My Favorite Books of 2011

I read a lot of books this year but, as is typically the case, most of them were older than 2011. Here are the books published this year (or close to it) I most enjoyed and why.


Andrew Foster Altschul, Deus Ex Machina – Reality television taken to its extreme in this tale of a nameless television producer falling apart during an apocalyptic season of a Survivor-like TV show
Don DeLillo, The Angel Esmeralda – A collection of nine short stories from a man known more for his novels, these are fascinating and at times frustrating stories, replete with DeLillo’s trademark faculty with language, equal parts tragedy and comedy, and often with an undercurrent of fear.
Jennifer Egan, A Visit from the Goon Squad – A wildly imaginative novel, with each chapter told by a different character, at a different time, and in different styles and/or perspectives. Running underneath the literary gymnastics is a very good story.
Jonathan Franzen, Freedom – I much preferred this to The Corrections if only because I liked most of the characters this time around. Cutting social observations, a keen sense of the political and social milieu, a strong story and generally good character development make this a great read.
David Mitchell, The Thousand Autumns of Jacob De Zoet – Although this takes place during a fascinating period in Japanese history – the rule of the Edo shoguns when foreigners were excluded and trade only occurred through one Dutch East India Company post on an island in Nagasaki Harbor – and it is exceptionally well researched and full of exquisite historical detail, I wouldn’t necessarily call this an historical novel. To me, it’s really a beautiful and tragic cross-cultural love story.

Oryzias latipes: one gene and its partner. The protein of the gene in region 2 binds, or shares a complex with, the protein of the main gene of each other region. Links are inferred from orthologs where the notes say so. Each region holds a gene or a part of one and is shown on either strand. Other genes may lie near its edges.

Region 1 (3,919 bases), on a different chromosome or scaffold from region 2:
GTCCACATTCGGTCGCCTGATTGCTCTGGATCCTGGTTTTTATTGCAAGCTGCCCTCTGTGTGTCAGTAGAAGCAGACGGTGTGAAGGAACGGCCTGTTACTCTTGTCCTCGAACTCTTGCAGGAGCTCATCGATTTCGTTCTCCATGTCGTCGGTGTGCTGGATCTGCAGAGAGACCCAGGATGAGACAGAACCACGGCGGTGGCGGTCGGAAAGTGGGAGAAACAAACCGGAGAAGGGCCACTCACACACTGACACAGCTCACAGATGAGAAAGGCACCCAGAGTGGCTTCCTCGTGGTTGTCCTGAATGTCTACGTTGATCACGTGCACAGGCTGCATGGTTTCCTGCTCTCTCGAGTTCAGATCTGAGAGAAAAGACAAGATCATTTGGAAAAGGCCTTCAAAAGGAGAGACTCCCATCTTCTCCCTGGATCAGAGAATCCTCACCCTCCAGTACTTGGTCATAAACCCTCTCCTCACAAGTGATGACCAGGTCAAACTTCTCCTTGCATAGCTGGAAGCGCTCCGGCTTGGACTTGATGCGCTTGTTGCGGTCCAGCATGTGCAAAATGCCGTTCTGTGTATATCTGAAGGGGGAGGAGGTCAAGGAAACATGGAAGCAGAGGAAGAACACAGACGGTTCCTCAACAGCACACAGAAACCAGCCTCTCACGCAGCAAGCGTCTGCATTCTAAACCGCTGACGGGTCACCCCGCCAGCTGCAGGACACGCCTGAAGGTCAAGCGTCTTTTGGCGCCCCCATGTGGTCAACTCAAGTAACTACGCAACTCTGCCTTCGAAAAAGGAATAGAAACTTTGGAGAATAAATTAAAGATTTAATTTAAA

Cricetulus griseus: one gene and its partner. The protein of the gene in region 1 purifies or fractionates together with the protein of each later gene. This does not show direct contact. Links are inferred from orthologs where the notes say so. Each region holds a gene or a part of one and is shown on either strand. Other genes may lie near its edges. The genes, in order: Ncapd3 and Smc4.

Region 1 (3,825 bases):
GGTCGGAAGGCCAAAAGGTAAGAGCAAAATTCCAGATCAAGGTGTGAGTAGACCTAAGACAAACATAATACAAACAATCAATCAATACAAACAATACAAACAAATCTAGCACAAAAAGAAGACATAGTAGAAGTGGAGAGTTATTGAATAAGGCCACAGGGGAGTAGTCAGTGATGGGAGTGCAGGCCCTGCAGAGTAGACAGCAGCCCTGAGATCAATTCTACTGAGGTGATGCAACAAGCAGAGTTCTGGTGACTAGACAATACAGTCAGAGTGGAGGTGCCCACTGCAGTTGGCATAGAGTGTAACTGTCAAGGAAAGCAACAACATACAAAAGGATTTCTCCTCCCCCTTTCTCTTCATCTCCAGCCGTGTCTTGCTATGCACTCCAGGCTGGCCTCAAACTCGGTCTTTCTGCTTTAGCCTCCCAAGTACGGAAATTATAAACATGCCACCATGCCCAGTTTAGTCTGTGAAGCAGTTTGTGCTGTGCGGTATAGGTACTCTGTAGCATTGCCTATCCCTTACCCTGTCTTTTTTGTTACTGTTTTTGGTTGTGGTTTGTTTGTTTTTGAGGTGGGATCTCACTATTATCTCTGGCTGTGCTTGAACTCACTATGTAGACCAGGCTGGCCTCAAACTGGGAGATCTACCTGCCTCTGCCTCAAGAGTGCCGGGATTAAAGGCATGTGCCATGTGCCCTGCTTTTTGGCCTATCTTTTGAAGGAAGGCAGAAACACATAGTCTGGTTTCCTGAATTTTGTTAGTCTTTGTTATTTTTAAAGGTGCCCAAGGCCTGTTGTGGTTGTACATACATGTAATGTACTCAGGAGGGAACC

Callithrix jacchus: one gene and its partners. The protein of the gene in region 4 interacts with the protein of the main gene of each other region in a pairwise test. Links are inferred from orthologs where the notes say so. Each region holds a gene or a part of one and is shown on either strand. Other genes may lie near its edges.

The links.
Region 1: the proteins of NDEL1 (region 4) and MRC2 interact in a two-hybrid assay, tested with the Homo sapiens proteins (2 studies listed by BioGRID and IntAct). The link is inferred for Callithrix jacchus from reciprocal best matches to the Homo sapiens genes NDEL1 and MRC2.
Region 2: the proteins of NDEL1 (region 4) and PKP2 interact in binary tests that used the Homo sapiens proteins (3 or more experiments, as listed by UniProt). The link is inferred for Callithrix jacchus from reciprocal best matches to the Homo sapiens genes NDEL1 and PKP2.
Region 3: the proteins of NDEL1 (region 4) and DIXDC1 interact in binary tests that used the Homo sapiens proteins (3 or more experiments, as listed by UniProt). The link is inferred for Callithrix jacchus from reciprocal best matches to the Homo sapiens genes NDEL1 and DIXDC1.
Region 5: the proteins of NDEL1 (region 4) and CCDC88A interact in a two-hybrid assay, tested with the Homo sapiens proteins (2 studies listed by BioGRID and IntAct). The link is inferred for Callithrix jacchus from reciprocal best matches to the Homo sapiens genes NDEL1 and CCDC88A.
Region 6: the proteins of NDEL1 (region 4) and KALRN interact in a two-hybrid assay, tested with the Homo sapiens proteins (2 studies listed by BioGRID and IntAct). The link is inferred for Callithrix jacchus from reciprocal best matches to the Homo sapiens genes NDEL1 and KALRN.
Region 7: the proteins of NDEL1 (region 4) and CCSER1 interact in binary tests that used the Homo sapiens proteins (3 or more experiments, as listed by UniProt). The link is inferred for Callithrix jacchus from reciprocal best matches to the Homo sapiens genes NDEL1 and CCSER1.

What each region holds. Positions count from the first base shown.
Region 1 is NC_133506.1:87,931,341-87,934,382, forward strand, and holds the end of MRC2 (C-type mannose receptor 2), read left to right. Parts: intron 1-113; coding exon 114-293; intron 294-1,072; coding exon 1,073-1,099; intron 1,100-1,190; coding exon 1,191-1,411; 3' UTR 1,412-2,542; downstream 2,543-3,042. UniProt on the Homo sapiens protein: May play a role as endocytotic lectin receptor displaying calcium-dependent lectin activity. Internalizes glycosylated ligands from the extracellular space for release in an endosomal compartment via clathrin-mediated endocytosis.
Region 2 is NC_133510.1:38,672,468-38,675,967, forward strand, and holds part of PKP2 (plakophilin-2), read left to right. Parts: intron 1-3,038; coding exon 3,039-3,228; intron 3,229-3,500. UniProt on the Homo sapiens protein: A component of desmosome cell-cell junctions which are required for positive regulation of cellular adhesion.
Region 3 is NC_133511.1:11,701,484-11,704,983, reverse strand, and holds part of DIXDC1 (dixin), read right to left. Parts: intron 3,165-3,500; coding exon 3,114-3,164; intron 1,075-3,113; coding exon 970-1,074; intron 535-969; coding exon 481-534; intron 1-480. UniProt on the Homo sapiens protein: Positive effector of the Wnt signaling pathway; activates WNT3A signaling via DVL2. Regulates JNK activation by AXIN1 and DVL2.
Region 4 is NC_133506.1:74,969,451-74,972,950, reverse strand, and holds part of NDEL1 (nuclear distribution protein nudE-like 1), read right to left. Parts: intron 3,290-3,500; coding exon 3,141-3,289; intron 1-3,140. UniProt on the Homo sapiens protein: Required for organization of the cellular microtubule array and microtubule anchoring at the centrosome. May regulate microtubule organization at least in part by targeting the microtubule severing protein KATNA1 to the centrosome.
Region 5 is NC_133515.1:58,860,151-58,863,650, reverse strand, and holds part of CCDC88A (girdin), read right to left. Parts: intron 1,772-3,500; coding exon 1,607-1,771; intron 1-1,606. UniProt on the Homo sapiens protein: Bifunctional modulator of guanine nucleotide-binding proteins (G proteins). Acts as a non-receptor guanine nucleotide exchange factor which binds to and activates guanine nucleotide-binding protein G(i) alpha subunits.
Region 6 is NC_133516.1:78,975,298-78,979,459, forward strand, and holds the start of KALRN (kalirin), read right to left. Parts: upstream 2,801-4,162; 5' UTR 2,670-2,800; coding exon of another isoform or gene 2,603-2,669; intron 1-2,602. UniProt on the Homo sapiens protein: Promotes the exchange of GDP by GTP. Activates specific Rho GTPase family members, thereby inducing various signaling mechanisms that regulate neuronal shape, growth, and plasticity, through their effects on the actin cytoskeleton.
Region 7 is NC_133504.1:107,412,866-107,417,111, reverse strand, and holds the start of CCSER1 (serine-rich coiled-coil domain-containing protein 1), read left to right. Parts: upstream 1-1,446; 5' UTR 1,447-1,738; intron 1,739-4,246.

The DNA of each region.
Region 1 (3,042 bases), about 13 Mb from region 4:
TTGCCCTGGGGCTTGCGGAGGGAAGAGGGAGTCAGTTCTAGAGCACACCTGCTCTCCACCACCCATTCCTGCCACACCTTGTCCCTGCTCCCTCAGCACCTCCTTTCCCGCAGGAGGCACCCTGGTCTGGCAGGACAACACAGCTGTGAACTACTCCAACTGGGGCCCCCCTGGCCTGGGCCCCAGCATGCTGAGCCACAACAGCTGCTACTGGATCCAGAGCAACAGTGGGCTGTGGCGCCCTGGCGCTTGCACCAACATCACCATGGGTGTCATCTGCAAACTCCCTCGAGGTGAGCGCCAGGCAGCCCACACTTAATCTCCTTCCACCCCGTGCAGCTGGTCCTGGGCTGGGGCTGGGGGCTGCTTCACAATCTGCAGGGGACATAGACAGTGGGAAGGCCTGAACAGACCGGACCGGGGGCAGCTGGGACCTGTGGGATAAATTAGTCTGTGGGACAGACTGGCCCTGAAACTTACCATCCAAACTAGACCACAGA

Arthur Phillips, The Tragedy of Arthur – A story written by Arthur Phillips from the perspective of a man named Arthur Phillips whose father may or may not have created a near-perfect fraud of an “unknown” Shakespeare play called The Tragedy of Arthur, the culmination of a life of cons. The story is the “introduction” to the play, which is included at the end in full Elizabethan glory.
Josh Ritter, Bright’s Passage – The first novel from one of my favorite singer-songwriters is the story of Henry Bright, a World War I vet, who escapes from his in-laws with his newborn after his wife dies during childbirth – accompanied by a ghost who inhabits his horse. Equal parts comic dialogue and exquisite imagery, this is a short and powerful read.
Karen Russell, Swamplandia! – The Florida Everglades are the setting for this tale about the Bigtree family and their failing theme park. Themes of family loyalty, development, the “Disneyfication” of America, and ecology are narrated by Ava Bigtree, one of the most memorable characters in recent years.


Jeffrey Sachs, The Price of Civilization: Reawakening American Virtue and Prosperity – The economist known most for his focus on the less developed world turns his attention to the American political situation. His analysis is spot on – and a devastating critique of the current political parties, particularly the Republicans. His solutions occasionally run to the simplistic but within this book is everything that needs to be done to get this country back on track.

Daniel Okrent, Last Call: The Rise and Fall of Prohibition– How did a policy that few people supported become the law of the land? And then why was the policy overturned only a few years later? And did it work? Daniel Okrent looks at America’s great experiment with prohibiting alcohol in this coherent, comprehensive and entertaining book.  

David L. Holmes, The Faiths of the Founding Fathers – “America was founded as a Christian nation” is taken as an article of faith by many Americans. But what of the founding fathers? As religious scholar Holmes shows in this somewhat dry (but brief) history (covering Benjamin Franklin and the first five presidents), it’s not possible to understand their beliefs fully – but it is unlikely that any were Christians in the sense that anyone would understand it today.

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